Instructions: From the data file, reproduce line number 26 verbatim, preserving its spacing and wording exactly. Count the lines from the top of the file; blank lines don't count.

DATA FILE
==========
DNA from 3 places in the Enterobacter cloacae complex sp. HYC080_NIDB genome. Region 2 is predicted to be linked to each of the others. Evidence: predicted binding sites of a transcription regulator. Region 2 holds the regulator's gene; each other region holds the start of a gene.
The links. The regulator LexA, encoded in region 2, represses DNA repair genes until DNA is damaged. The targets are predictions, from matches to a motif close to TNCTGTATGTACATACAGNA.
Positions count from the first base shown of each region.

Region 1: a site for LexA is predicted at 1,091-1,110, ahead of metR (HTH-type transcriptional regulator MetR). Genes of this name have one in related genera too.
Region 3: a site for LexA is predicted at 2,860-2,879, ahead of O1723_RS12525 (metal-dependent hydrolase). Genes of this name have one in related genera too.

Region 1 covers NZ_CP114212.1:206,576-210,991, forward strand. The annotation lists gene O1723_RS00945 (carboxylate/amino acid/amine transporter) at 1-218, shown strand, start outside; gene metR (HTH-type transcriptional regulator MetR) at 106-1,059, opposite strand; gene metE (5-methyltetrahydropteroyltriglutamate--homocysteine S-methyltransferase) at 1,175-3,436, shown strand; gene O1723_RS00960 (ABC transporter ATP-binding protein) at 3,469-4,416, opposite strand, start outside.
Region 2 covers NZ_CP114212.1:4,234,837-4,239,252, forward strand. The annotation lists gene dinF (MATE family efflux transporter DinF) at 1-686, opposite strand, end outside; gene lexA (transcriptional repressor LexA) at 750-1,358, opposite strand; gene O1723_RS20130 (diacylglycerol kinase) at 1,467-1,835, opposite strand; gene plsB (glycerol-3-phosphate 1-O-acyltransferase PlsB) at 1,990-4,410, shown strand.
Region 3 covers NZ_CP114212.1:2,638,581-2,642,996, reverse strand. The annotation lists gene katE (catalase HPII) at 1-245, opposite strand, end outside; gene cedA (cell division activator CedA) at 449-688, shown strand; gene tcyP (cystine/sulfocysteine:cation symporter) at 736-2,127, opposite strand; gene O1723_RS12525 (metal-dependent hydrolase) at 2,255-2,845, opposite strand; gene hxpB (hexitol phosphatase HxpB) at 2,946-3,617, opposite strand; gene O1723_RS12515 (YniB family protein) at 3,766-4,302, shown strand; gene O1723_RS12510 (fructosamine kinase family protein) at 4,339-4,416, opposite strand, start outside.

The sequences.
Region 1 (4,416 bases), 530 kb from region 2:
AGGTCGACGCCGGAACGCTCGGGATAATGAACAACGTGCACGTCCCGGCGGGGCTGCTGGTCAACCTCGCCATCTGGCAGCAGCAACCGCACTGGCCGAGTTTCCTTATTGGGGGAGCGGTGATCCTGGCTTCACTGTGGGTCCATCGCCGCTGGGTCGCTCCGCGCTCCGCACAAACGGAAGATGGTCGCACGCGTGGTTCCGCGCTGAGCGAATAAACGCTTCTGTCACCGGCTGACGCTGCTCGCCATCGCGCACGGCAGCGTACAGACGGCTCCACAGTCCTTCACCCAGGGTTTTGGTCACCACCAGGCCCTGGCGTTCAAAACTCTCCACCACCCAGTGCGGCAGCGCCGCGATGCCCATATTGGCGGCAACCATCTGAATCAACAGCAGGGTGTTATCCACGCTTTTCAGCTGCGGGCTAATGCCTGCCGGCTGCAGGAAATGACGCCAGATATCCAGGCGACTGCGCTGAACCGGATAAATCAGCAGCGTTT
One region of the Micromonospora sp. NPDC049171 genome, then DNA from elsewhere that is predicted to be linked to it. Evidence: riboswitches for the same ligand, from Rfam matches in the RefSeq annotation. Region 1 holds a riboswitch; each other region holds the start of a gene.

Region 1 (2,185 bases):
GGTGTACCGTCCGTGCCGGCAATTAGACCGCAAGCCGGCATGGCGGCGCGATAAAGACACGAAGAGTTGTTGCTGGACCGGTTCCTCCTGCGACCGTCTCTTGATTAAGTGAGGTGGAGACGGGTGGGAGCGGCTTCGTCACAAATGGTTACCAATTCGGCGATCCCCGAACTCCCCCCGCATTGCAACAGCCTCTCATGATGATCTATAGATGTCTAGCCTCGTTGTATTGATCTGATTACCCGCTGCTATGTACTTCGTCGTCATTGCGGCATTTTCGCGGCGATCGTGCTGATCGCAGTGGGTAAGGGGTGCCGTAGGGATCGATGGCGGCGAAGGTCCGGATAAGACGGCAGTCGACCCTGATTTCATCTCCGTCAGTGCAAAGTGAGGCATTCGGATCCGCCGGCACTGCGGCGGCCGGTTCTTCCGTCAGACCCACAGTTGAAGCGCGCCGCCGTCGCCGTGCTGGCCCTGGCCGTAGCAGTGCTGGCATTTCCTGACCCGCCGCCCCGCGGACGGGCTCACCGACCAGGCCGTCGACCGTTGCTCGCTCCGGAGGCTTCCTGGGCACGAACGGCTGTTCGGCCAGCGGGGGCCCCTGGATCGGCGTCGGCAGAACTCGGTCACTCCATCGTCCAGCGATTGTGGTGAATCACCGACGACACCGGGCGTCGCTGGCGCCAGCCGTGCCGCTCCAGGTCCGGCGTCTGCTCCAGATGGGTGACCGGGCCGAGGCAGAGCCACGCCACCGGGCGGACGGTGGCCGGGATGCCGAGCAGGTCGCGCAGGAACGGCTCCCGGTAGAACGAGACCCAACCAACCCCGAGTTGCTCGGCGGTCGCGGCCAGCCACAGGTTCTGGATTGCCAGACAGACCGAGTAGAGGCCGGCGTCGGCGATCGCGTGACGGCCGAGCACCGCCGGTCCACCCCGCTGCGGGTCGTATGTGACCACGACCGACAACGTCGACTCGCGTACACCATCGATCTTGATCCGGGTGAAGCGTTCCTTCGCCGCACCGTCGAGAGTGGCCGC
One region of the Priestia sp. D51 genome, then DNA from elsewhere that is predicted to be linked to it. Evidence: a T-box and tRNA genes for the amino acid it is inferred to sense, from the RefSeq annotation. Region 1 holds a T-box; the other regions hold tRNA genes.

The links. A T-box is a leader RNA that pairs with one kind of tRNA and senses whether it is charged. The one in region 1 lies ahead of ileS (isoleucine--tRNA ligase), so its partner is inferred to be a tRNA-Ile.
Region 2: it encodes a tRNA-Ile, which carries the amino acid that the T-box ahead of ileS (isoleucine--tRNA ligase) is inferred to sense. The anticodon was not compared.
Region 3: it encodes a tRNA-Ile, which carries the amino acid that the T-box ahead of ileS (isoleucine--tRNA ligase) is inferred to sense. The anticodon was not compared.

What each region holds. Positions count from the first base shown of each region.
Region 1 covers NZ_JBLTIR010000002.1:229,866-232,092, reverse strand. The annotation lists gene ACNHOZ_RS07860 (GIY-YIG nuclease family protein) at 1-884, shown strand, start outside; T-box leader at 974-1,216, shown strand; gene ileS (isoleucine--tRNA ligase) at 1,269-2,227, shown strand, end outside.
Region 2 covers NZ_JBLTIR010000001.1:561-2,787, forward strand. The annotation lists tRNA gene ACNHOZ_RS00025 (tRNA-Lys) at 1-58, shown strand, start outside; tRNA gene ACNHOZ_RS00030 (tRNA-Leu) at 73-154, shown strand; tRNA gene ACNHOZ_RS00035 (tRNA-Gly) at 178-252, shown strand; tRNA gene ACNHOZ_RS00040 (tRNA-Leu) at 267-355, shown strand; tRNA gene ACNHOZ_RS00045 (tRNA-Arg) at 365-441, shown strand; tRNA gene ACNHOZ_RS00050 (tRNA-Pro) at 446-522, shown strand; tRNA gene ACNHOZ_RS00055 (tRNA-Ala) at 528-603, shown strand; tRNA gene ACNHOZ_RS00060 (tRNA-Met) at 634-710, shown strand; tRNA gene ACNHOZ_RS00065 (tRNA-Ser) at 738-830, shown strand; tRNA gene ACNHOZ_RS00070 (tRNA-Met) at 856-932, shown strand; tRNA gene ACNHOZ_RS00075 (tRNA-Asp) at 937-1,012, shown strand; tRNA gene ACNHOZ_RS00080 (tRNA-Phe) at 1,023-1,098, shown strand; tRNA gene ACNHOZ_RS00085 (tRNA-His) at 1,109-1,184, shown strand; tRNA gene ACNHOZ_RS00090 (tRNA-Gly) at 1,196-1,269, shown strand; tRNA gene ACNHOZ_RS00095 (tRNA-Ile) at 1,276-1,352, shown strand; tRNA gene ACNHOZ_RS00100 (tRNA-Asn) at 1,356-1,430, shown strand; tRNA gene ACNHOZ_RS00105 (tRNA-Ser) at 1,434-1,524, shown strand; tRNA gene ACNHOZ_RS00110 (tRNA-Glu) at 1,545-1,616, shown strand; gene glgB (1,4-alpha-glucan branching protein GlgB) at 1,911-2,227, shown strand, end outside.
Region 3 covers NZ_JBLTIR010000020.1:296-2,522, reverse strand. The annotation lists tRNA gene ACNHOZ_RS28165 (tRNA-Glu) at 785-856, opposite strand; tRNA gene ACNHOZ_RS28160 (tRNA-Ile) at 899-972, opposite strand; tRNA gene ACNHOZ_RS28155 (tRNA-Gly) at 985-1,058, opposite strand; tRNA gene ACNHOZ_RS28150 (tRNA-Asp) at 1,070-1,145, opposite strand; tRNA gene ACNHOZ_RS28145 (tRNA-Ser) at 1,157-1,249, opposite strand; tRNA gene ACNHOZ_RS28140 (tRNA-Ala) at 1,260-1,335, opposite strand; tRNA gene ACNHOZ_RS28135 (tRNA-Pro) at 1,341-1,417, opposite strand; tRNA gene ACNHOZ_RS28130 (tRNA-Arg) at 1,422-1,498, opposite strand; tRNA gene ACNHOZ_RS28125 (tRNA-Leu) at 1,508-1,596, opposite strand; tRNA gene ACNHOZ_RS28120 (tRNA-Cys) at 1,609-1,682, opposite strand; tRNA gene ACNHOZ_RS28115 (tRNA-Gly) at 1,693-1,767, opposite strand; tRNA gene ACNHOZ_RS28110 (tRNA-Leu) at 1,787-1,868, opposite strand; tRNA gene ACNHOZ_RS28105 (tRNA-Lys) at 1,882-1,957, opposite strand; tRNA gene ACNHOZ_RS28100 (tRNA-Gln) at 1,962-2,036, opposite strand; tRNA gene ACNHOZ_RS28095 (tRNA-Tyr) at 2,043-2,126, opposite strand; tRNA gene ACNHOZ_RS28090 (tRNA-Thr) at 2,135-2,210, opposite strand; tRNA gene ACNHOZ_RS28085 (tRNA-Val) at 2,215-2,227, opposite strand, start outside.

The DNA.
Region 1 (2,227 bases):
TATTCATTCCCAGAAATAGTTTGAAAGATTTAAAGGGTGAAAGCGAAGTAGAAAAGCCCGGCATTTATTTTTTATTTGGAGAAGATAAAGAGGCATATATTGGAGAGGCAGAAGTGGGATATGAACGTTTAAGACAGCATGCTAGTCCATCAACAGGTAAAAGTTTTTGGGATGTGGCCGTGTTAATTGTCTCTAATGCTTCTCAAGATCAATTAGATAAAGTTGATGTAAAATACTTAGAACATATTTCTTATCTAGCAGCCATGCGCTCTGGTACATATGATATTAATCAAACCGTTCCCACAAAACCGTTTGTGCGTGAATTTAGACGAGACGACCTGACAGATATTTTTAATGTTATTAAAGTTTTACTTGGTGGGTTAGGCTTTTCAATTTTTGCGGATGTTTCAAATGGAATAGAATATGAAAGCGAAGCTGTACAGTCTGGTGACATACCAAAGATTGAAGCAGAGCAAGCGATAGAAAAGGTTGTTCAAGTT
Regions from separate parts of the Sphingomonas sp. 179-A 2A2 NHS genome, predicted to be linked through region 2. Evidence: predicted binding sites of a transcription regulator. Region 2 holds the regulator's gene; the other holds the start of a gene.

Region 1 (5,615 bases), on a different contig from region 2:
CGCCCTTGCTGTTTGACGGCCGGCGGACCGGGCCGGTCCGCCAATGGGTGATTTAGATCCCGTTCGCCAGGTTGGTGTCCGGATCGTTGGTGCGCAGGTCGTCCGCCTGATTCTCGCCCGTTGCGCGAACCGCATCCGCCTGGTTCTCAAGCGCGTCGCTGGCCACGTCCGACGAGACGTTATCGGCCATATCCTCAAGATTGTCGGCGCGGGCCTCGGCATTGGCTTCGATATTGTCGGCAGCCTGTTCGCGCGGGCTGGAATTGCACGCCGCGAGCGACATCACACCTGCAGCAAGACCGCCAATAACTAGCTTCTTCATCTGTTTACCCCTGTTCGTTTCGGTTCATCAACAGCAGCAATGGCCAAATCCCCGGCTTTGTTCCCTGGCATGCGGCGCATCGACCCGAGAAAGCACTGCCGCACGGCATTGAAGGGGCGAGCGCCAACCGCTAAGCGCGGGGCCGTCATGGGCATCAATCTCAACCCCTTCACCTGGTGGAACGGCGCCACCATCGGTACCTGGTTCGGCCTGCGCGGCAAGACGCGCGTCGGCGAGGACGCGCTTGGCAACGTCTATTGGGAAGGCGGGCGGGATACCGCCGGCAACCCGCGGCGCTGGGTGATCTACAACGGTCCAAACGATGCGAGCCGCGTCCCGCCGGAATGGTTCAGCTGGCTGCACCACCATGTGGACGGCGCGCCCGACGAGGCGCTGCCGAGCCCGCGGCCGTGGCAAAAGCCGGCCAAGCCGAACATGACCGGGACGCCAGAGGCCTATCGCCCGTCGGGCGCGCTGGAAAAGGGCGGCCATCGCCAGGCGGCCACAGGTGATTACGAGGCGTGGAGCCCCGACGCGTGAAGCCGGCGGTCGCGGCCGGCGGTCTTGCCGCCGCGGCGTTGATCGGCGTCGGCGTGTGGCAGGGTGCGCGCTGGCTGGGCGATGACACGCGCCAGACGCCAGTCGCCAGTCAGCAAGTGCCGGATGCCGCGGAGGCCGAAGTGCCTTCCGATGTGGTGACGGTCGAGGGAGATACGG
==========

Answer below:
Regions from separate parts of the Sphingomonas sp. 179-A 2A2 NHS genome, predicted to be linked through region 2. Evidence: predicted binding sites of a transcription regulator. Region 2 holds the regulator's gene; the other holds the start of a gene.